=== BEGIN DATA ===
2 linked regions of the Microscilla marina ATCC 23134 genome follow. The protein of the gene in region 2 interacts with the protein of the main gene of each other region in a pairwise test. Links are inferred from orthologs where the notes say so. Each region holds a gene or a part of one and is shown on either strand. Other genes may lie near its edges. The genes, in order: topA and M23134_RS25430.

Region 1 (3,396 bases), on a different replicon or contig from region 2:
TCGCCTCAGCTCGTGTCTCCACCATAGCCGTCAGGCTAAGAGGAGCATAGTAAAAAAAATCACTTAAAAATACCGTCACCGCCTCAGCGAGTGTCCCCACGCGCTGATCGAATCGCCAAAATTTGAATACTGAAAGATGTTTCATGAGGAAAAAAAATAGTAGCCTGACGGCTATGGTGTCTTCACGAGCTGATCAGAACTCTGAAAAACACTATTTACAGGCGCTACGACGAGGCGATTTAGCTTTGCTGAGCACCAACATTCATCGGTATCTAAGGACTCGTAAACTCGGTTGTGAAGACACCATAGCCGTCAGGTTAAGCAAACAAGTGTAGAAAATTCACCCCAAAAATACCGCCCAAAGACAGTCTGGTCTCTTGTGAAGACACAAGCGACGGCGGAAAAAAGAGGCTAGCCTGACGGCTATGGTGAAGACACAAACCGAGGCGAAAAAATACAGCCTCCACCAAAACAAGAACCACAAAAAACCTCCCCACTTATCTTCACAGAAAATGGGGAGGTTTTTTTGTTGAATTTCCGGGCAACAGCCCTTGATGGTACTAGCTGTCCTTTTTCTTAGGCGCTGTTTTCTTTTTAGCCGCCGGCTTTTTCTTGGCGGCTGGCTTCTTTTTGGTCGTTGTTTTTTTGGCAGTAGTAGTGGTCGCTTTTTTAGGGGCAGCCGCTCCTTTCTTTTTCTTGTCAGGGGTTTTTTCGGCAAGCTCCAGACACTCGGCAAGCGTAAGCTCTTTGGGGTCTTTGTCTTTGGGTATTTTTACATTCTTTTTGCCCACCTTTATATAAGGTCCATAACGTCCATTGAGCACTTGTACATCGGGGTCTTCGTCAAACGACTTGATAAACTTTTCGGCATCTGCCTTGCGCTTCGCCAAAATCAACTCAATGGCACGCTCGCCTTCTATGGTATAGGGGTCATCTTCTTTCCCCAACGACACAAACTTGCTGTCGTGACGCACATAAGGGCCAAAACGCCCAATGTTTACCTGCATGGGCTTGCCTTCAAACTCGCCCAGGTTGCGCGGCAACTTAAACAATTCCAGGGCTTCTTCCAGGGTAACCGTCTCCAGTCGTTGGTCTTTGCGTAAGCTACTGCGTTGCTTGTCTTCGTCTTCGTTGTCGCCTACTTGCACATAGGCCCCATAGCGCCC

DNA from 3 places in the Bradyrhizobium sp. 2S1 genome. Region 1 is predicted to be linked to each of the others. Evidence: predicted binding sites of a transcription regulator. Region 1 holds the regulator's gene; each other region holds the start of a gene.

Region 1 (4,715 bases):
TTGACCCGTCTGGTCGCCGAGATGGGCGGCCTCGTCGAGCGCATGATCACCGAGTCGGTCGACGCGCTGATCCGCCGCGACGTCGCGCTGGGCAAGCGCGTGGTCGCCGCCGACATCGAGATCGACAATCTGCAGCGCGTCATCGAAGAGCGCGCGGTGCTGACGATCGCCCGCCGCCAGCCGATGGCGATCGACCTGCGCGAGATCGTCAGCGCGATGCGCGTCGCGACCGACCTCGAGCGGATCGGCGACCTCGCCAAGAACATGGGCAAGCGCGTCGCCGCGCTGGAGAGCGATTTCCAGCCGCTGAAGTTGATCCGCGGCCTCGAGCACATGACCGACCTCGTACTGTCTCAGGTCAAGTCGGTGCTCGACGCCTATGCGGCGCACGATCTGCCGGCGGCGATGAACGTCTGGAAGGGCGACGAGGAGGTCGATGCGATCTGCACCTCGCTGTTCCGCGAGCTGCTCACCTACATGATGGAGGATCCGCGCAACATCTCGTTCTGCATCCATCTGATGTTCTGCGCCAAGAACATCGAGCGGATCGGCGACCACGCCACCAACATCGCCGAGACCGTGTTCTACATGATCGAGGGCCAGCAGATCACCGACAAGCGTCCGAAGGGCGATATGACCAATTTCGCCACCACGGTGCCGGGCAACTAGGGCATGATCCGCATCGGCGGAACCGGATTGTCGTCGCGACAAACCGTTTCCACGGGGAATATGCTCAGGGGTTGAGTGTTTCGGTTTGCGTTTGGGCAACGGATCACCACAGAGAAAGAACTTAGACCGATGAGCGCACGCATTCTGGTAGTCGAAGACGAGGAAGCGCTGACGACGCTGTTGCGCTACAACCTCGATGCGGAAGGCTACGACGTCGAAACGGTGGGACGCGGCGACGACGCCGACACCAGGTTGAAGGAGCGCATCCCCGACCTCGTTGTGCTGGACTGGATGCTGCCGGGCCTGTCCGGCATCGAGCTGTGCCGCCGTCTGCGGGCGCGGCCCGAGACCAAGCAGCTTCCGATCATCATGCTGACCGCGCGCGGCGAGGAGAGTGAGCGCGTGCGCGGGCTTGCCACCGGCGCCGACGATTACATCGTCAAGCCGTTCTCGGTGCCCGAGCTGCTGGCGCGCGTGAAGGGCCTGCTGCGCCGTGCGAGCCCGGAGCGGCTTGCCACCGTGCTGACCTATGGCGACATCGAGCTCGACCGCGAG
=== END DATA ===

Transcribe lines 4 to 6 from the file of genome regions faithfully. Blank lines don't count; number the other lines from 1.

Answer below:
DNA from 3 places in the Bradyrhizobium sp. 2S1 genome. Region 1 is predicted to be linked to each of the others. Evidence: predicted binding sites of a transcription regulator. Region 1 holds the regulator's gene; each other region holds the start of a gene.

Region 1 (4,715 bases):
TTGACCCGTCTGGTCGCCGAGATGGGCGGCCTCGTCGAGCGCATGATCACCGAGTCGGTCGACGCGCTGATCCGCCGCGACGTCGCGCTGGGCAAGCGCGTGGTCGCCGCCGACATCGAGATCGACAATCTGCAGCGCGTCATCGAAGAGCGCGCGGTGCTGACGATCGCCCGCCGCCAGCCGATGGCGATCGACCTGCGCGAGATCGTCAGCGCGATGCGCGTCGCGACCGACCTCGAGCGGATCGGCGACCTCGCCAAGAACATGGGCAAGCGCGTCGCCGCGCTGGAGAGCGATTTCCAGCCGCTGAAGTTGATCCGCGGCCTCGAGCACATGACCGACCTCGTACTGTCTCAGGTCAAGTCGGTGCTCGACGCCTATGCGGCGCACGATCTGCCGGCGGCGATGAACGTCTGGAAGGGCGACGAGGAGGTCGATGCGATCTGCACCTCGCTGTTCCGCGAGCTGCTCACCTACATGATGGAGGATCCGCGCAACATCTCGTTCTGCATCCATCTGATGTTCTGCGCCAAGAACATCGAGCGGATCGGCGACCACGCCACCAACATCGCCGAGACCGTGTTCTACATGATCGAGGGCCAGCAGATCACCGACAAGCGTCCGAAGGGCGATATGACCAATTTCGCCACCACGGTGCCGGGCAACTAGGGCATGATCCGCATCGGCGGAACCGGATTGTCGTCGCGACAAACCGTTTCCACGGGGAATATGCTCAGGGGTTGAGTGTTTCGGTTTGCGTTTGGGCAACGGATCACCACAGAGAAAGAACTTAGACCGATGAGCGCACGCATTCTGGTAGTCGAAGACGAGGAAGCGCTGACGACGCTGTTGCGCTACAACCTCGATGCGGAAGGCTACGACGTCGAAACGGTGGGACGCGGCGACGACGCCGACACCAGGTTGAAGGAGCGCATCCCCGACCTCGTTGTGCTGGACTGGATGCTGCCGGGCCTGTCCGGCATCGAGCTGTGCCGCCGTCTGCGGGCGCGGCCCGAGACCAAGCAGCTTCCGATCATCATGCTGACCGCGCGCGGCGAGGAGAGTGAGCGCGTGCGCGGGCTTGCCACCGGCGCCGACGATTACATCGTCAAGCCGTTCTCGGTGCCCGAGCTGCTGGCGCGCGTGAAGGGCCTGCTGCGCCGTGCGAGCCCGGAGCGGCTTGCCACCGTGCTGACCTATGGCGACATCGAGCTCGACCGCGAG